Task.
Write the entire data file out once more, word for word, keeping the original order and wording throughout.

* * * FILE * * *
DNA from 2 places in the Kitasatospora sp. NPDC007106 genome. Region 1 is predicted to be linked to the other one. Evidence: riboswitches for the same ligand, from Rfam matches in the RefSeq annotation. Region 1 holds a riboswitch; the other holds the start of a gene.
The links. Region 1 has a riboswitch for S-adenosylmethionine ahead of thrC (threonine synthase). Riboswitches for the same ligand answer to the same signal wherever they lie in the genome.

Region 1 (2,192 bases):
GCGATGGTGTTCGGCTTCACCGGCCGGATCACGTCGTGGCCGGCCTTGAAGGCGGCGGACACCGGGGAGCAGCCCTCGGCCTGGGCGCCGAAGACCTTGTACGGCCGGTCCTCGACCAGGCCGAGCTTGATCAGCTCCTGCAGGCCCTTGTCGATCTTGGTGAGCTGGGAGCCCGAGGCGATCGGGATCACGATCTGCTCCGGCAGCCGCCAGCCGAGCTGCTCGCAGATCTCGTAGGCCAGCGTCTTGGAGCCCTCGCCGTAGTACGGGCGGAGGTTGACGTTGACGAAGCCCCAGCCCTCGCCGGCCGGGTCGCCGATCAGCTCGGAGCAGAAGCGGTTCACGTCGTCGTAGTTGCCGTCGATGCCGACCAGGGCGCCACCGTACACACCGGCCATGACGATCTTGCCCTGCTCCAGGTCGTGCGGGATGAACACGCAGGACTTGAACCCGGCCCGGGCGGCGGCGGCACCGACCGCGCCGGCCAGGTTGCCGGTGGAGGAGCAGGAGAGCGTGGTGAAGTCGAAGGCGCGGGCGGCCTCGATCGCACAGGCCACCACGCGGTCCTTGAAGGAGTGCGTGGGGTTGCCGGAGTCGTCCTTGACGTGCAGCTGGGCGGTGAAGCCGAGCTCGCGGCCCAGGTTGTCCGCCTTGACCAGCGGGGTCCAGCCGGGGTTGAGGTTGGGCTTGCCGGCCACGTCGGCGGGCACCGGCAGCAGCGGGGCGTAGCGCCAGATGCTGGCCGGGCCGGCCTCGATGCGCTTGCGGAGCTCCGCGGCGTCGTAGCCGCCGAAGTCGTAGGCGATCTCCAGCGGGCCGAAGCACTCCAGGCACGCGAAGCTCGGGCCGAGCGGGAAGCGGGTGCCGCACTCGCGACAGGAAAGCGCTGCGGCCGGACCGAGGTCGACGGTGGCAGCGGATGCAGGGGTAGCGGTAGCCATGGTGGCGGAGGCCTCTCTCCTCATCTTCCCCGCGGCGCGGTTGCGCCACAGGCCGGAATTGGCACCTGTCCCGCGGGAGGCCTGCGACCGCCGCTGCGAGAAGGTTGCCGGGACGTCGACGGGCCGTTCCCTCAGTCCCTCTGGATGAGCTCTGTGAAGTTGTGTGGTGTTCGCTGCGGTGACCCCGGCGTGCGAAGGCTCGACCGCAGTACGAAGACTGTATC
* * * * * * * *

DNA from 2 places in the Kitasatospora sp. NPDC007106 genome. Region 1 is predicted to be linked to the other one. Evidence: riboswitches for the same ligand, from Rfam matches in the RefSeq annotation. Region 1 holds a riboswitch; the other holds the start of a gene.
The links. Region 1 has a riboswitch for S-adenosylmethionine ahead of thrC (threonine synthase). Riboswitches for the same ligand answer to the same signal wherever they lie in the genome.

Region 1 (2,192 bases):
GCGATGGTGTTCGGCTTCACCGGCCGGATCACGTCGTGGCCGGCCTTGAAGGCGGCGGACACCGGGGAGCAGCCCTCGGCCTGGGCGCCGAAGACCTTGTACGGCCGGTCCTCGACCAGGCCGAGCTTGATCAGCTCCTGCAGGCCCTTGTCGATCTTGGTGAGCTGGGAGCCCGAGGCGATCGGGATCACGATCTGCTCCGGCAGCCGCCAGCCGAGCTGCTCGCAGATCTCGTAGGCCAGCGTCTTGGAGCCCTCGCCGTAGTACGGGCGGAGGTTGACGTTGACGAAGCCCCAGCCCTCGCCGGCCGGGTCGCCGATCAGCTCGGAGCAGAAGCGGTTCACGTCGTCGTAGTTGCCGTCGATGCCGACCAGGGCGCCACCGTACACACCGGCCATGACGATCTTGCCCTGCTCCAGGTCGTGCGGGATGAACACGCAGGACTTGAACCCGGCCCGGGCGGCGGCGGCACCGACCGCGCCGGCCAGGTTGCCGGTGGAGGAGCAGGAGAGCGTGGTGAAGTCGAAGGCGCGGGCGGCCTCGATCGCACAGGCCACCACGCGGTCCTTGAAGGAGTGCGTGGGGTTGCCGGAGTCGTCCTTGACGTGCAGCTGGGCGGTGAAGCCGAGCTCGCGGCCCAGGTTGTCCGCCTTGACCAGCGGGGTCCAGCCGGGGTTGAGGTTGGGCTTGCCGGCCACGTCGGCGGGCACCGGCAGCAGCGGGGCGTAGCGCCAGATGCTGGCCGGGCCGGCCTCGATGCGCTTGCGGAGCTCCGCGGCGTCGTAGCCGCCGAAGTCGTAGGCGATCTCCAGCGGGCCGAAGCACTCCAGGCACGCGAAGCTCGGGCCGAGCGGGAAGCGGGTGCCGCACTCGCGACAGGAAAGCGCTGCGGCCGGACCGAGGTCGACGGTGGCAGCGGATGCAGGGGTAGCGGTAGCCATGGTGGCGGAGGCCTCTCTCCTCATCTTCCCCGCGGCGCGGTTGCGCCACAGGCCGGAATTGGCACCTGTCCCGCGGGAGGCCTGCGACCGCCGCTGCGAGAAGGTTGCCGGGACGTCGACGGGCCGTTCCCTCAGTCCCTCTGGATGAGCTCTGTGAAGTTGTGTGGTGTTCGCTGCGGTGACCCCGGCGTGCGAAGGCTCGACCGCAGTACGAAGACTGTATC